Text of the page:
They shall grow not old, as we that are left grow old:
Age shall not weary them, nor the years condemn.
At the going down of the sun and in the morning
We will remember them.
–From “For the Fallen” by Laurence Binyon
After four years of the extended commemoration, we’ve reached the very tail end of World War I’s centennial (not counting 2019’s recognition of the 1919 Treaty of Versailles–don’t worry, WWI buffs, I haven’t forgotten). So it’s fitting that in these final days of 2018, the new war documentary They Shall Not Grow Old should be in theaters (limited numbers of screenings and all).
What’s also fitting, in my opinion, is that Peter Jackson is at its helm. He’s proved in the past that with care and preparation he can churn out stunning works like the Lord of the Rings trilogy (which has a practically transcendent effect on me to this day–by the way, that Hobbit trilogy doesn’t exist). They Shall Not Grow Old is an excellent addition to his filmography, and is certainly a milestone within the genre of war documentaries. Continue reading
To say that the gentle, baby-faced, cartoon-character-come-to-life Harry Langdon is not an obvious pick for a World War I-themed film might seem like a huge understatement. But funnily enough, there was something about the sight of Langdon’s innocent clown blundering through shell-pitted battlegrounds that worked. Was it the contrast, which was so stark that it became funny? Did the “Little Elf’s” bewilderment echo the disillusionment many folks had felt during those stressful war years?
In any case, Langdon would use WWI gags a bit more often than most clowns, in the short All Night Long (1924), the feature The Strong Man (1926), and the three-reeler Soldier Man (1926). Soldier Man in particular seems to get overlooked, which is a shame–many of the scenes and gags are certainly what I would call “classic Harry.” Continue reading
On this day back in 1918, the French cruiser Dupetit-Thouars was torpedoed and sunk by a German submarine, and the Second Battle of the Marne ended.
When Chaplin decided in the spring of 1918 that the setting for his next comedy would be the trenches of the Great War, many of his friends and coworkers were concerned. How could anyone insert slapstick routines into such a brutal conflict? How could that possibly be done in good taste?
As it turns out, they needn’t have worried. The idea was, after all, in the capable hands of Charlie Chaplin itself. The resulting Shoulder Arms (1918) turned out to be both a great success in its time and a classic comedy for us today. Continue reading
This is the first post of WWI in Film Month, commemorating the Great War’s centenary.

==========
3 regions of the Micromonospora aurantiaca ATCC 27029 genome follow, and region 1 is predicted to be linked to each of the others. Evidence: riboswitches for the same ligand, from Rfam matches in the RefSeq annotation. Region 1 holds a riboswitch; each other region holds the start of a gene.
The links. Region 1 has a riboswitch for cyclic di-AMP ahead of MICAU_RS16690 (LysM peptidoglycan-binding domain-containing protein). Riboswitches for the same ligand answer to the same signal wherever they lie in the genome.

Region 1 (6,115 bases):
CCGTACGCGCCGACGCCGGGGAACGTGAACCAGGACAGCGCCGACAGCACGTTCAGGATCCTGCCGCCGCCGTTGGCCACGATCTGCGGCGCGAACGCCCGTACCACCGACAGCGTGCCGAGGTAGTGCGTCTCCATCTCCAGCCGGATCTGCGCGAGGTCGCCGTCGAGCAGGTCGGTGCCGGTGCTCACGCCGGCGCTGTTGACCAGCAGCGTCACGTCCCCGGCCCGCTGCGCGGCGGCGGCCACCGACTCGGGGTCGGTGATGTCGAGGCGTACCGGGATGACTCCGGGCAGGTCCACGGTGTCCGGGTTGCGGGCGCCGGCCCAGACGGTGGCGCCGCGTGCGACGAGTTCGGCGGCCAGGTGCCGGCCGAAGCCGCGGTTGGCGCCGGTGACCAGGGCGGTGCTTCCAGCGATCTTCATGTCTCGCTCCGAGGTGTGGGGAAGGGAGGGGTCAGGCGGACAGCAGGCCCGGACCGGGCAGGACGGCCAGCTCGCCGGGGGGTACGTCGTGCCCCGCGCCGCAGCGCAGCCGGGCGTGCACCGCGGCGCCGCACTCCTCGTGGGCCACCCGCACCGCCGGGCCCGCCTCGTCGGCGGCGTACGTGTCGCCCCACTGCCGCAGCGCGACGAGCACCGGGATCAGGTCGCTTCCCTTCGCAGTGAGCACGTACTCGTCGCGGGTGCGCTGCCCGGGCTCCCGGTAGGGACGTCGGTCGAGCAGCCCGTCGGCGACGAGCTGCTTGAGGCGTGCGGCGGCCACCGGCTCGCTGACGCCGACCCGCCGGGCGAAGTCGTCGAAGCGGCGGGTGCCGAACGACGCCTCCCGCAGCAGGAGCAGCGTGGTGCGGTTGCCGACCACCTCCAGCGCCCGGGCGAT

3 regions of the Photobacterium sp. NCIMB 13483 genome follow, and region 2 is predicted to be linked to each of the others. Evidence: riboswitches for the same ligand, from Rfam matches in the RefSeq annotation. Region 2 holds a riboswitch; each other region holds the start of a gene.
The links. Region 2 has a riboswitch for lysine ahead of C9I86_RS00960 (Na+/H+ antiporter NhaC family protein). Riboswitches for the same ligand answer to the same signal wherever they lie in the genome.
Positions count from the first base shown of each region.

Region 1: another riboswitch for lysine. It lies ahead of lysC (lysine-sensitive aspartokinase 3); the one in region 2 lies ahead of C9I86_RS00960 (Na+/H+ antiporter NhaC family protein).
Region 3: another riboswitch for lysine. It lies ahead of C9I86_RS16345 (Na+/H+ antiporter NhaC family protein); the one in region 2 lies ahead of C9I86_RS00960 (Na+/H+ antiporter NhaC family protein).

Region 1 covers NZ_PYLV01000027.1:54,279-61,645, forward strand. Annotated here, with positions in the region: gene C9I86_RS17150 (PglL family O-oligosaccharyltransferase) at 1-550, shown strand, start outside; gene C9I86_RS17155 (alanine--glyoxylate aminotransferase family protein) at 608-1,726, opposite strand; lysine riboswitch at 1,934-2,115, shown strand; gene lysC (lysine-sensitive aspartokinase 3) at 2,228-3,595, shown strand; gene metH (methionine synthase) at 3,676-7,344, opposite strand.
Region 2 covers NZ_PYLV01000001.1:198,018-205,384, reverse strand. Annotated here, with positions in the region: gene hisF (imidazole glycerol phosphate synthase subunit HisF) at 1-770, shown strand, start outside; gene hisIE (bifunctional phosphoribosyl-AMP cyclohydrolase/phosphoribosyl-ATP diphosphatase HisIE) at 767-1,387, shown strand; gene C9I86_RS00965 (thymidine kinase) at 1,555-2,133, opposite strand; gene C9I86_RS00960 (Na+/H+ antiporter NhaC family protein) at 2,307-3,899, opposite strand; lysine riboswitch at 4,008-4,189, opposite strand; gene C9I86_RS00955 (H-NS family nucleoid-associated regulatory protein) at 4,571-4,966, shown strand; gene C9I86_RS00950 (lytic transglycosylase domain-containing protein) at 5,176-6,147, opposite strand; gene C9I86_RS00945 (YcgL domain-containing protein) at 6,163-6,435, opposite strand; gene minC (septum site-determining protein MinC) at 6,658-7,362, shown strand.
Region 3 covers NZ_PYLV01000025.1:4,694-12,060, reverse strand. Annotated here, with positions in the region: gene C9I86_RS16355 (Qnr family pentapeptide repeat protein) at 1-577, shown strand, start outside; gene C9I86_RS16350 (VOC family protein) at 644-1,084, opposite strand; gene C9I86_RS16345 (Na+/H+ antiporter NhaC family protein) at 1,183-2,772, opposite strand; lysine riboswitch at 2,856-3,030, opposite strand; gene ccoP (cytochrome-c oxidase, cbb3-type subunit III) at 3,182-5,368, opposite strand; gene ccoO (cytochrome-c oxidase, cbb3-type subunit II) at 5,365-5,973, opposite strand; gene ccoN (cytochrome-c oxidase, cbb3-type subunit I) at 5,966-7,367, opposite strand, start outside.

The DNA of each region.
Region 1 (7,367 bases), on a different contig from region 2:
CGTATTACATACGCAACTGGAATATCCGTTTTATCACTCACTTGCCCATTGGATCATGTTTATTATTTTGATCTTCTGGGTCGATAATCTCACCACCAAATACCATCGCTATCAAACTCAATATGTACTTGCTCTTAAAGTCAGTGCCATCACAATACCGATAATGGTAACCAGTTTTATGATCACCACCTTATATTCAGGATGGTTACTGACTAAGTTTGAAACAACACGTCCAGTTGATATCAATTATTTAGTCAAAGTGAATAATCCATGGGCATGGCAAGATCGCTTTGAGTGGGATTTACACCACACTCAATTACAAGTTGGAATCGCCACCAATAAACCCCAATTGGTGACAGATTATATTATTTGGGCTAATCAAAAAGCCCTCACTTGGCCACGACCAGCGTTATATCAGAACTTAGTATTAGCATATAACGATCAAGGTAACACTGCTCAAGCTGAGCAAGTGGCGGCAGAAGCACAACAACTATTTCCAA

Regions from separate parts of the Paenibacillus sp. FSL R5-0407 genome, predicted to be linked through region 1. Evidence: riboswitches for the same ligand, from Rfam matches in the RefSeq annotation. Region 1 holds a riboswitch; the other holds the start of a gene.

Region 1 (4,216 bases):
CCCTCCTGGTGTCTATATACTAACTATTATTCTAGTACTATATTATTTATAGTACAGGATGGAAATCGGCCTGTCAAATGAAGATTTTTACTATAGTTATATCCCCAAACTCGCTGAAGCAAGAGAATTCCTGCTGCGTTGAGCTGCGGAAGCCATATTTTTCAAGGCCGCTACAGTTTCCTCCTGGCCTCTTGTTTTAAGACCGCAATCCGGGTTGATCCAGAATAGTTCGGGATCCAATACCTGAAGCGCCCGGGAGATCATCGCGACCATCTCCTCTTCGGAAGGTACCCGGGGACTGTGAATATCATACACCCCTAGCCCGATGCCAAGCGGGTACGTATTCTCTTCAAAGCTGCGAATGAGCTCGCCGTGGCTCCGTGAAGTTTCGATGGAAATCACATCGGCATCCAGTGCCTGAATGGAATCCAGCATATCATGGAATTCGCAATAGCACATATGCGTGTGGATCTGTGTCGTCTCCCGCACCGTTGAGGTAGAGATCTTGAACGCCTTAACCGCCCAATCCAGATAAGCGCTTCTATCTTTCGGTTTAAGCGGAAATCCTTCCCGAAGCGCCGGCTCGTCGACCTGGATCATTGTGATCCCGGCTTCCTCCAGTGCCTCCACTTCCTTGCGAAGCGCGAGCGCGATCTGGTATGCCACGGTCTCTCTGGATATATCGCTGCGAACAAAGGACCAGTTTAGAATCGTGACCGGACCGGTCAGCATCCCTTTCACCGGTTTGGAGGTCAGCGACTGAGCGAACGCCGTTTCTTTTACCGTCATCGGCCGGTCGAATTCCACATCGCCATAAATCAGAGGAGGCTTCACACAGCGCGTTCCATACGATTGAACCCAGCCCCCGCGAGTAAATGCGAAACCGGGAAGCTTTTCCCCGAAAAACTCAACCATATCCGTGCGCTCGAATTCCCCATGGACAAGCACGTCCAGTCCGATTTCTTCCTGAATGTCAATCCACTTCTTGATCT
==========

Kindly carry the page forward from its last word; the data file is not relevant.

On this day back in 1918, the Battle of Soissons in France ended with the Allies retaking Soissons, and Japan landed troops at Vladivostok, Russia.
When the year 1914 dawned, few imagined it would be the game changer of the 20th century. Certainly the world had been rapidly evolving for some time, right before peoples’ eyes–transportation and communication had been accelerating, economies had been booming and entwining with other economies, and industrialization had been taking place on a huge scale. There was relative peace, most of the recent wars being smaller-scale conflicts. One such war was the Greco-Turkish War of 1897, the first war filmed by a movie camera (wielded by the adventurous Frederic Villiers).
A street in an Ohio city circa 1914.
For there had also been a rise in new art forms, most significantly, the language of cinema. Youth in 1914 were part of the first generation to grow up with moving pictures, and millions of those same youth would fight in the first major war to ever be captured extensively by moving picture cameras. Continue reading
This is my World War I in Classic Film Blogathon post, complete with SPOILERS. There’s lot of awesome posts to read here at Silent-ology today, and there will be more over at Movies Silently tomorrow. Thanks for reading!
By 1917, World War I had been raging for nearly three years. Europe was reeling from the ever-increasing death tolls and relentless destruction of cities, villages, and farmlands in France and Belgium. The scale of the war, involving all the nations with the most economic power at the time, truly deserved the phrase “unlike anything the world had ever seen.”
The U.S. had managed to stay neutral throughout most of the conflict, which was starting the leave the more battered European nations at their wits’ end. At some point in the winter of 1916 and 1917, the British War Office Cinematograph Committee decided to contact the one person who they felt could change the minds and emotions of the American people…none other than D.W. Griffith, who had recently completed Intolerance. Propaganda films were common at the time, and the Committee reasoned that Griffith, King of Filmmakers, would be certain to turn out an excellent propaganda film that would inspire Americans to finally join in to help defeat Germany. Continue reading
UPDATE: Day 2 of the blogathon has begun over at Movies Silently! Be sure to drop in and see all the other posts we have lined up for you. p.s. Still have a post that isn’t listed yet? Just send me the link and I’ll add your article to the list below.
It has arrived! Welcome, readers and bloggers, to the World War I in Classic Film Blogathon, co-hosted by me and Movies Silently. Continue reading